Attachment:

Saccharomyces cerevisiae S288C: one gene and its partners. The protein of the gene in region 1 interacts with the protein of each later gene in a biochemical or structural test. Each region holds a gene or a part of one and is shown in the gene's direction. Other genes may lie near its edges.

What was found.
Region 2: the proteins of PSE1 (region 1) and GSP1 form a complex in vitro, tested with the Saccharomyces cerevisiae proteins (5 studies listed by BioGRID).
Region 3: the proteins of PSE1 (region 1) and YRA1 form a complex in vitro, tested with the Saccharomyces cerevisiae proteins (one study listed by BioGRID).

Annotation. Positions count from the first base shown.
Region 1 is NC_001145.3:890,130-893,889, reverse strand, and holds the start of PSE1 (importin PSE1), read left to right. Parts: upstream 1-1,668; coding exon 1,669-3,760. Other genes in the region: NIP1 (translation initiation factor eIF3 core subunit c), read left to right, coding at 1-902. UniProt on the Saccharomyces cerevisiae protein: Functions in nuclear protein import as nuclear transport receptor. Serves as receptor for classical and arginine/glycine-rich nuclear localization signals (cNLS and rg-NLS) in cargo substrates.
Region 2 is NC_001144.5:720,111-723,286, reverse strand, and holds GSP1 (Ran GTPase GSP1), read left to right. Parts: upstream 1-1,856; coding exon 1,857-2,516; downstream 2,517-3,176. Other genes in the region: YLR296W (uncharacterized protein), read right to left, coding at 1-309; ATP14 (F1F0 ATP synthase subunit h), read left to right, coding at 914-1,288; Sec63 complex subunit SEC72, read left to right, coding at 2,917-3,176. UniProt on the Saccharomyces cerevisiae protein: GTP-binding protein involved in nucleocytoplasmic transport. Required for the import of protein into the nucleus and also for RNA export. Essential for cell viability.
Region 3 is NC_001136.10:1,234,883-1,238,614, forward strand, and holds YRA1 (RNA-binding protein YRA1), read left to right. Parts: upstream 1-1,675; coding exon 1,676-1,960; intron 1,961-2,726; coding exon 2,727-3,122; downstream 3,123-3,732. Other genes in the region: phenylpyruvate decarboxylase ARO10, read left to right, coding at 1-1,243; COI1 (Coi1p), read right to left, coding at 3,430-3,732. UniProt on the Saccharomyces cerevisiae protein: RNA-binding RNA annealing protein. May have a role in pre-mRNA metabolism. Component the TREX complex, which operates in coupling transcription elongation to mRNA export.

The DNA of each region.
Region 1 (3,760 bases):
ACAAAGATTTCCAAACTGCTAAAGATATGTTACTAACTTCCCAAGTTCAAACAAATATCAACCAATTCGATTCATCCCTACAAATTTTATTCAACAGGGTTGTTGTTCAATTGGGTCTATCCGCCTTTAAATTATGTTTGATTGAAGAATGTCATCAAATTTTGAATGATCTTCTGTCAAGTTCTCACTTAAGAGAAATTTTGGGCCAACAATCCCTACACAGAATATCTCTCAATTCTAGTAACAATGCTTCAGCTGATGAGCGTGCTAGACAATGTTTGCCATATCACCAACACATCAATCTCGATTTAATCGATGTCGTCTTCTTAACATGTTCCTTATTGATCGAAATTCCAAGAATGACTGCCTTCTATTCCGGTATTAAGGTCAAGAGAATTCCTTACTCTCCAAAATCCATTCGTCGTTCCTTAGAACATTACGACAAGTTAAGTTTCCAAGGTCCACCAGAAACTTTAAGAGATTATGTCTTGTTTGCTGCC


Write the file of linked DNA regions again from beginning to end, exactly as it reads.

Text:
Saccharomyces cerevisiae S288C: one gene and its partners. The protein of the gene in region 1 interacts with the protein of each later gene in a biochemical or structural test. Each region holds a gene or a part of one and is shown in the gene's direction. Other genes may lie near its edges.

What was found.
Region 2: the proteins of PSE1 (region 1) and GSP1 form a complex in vitro, tested with the Saccharomyces cerevisiae proteins (5 studies listed by BioGRID).
Region 3: the proteins of PSE1 (region 1) and YRA1 form a complex in vitro, tested with the Saccharomyces cerevisiae proteins (one study listed by BioGRID).

Annotation. Positions count from the first base shown.
Region 1 is NC_001145.3:890,130-893,889, reverse strand, and holds the start of PSE1 (importin PSE1), read left to right. Parts: upstream 1-1,668; coding exon 1,669-3,760. Other genes in the region: NIP1 (translation initiation factor eIF3 core subunit c), read left to right, coding at 1-902. UniProt on the Saccharomyces cerevisiae protein: Functions in nuclear protein import as nuclear transport receptor. Serves as receptor for classical and arginine/glycine-rich nuclear localization signals (cNLS and rg-NLS) in cargo substrates.
Region 2 is NC_001144.5:720,111-723,286, reverse strand, and holds GSP1 (Ran GTPase GSP1), read left to right. Parts: upstream 1-1,856; coding exon 1,857-2,516; downstream 2,517-3,176. Other genes in the region: YLR296W (uncharacterized protein), read right to left, coding at 1-309; ATP14 (F1F0 ATP synthase subunit h), read left to right, coding at 914-1,288; Sec63 complex subunit SEC72, read left to right, coding at 2,917-3,176. UniProt on the Saccharomyces cerevisiae protein: GTP-binding protein involved in nucleocytoplasmic transport. Required for the import of protein into the nucleus and also for RNA export. Essential for cell viability.
Region 3 is NC_001136.10:1,234,883-1,238,614, forward strand, and holds YRA1 (RNA-binding protein YRA1), read left to right. Parts: upstream 1-1,675; coding exon 1,676-1,960; intron 1,961-2,726; coding exon 2,727-3,122; downstream 3,123-3,732. Other genes in the region: phenylpyruvate decarboxylase ARO10, read left to right, coding at 1-1,243; COI1 (Coi1p), read right to left, coding at 3,430-3,732. UniProt on the Saccharomyces cerevisiae protein: RNA-binding RNA annealing protein. May have a role in pre-mRNA metabolism. Component the TREX complex, which operates in coupling transcription elongation to mRNA export.

The DNA of each region.
Region 1 (3,760 bases):
ACAAAGATTTCCAAACTGCTAAAGATATGTTACTAACTTCCCAAGTTCAAACAAATATCAACCAATTCGATTCATCCCTACAAATTTTATTCAACAGGGTTGTTGTTCAATTGGGTCTATCCGCCTTTAAATTATGTTTGATTGAAGAATGTCATCAAATTTTGAATGATCTTCTGTCAAGTTCTCACTTAAGAGAAATTTTGGGCCAACAATCCCTACACAGAATATCTCTCAATTCTAGTAACAATGCTTCAGCTGATGAGCGTGCTAGACAATGTTTGCCATATCACCAACACATCAATCTCGATTTAATCGATGTCGTCTTCTTAACATGTTCCTTATTGATCGAAATTCCAAGAATGACTGCCTTCTATTCCGGTATTAAGGTCAAGAGAATTCCTTACTCTCCAAAATCCATTCGTCGTTCCTTAGAACATTACGACAAGTTAAGTTTCCAAGGTCCACCAGAAACTTTAAGAGATTATGTCTTGTTTGCTGCC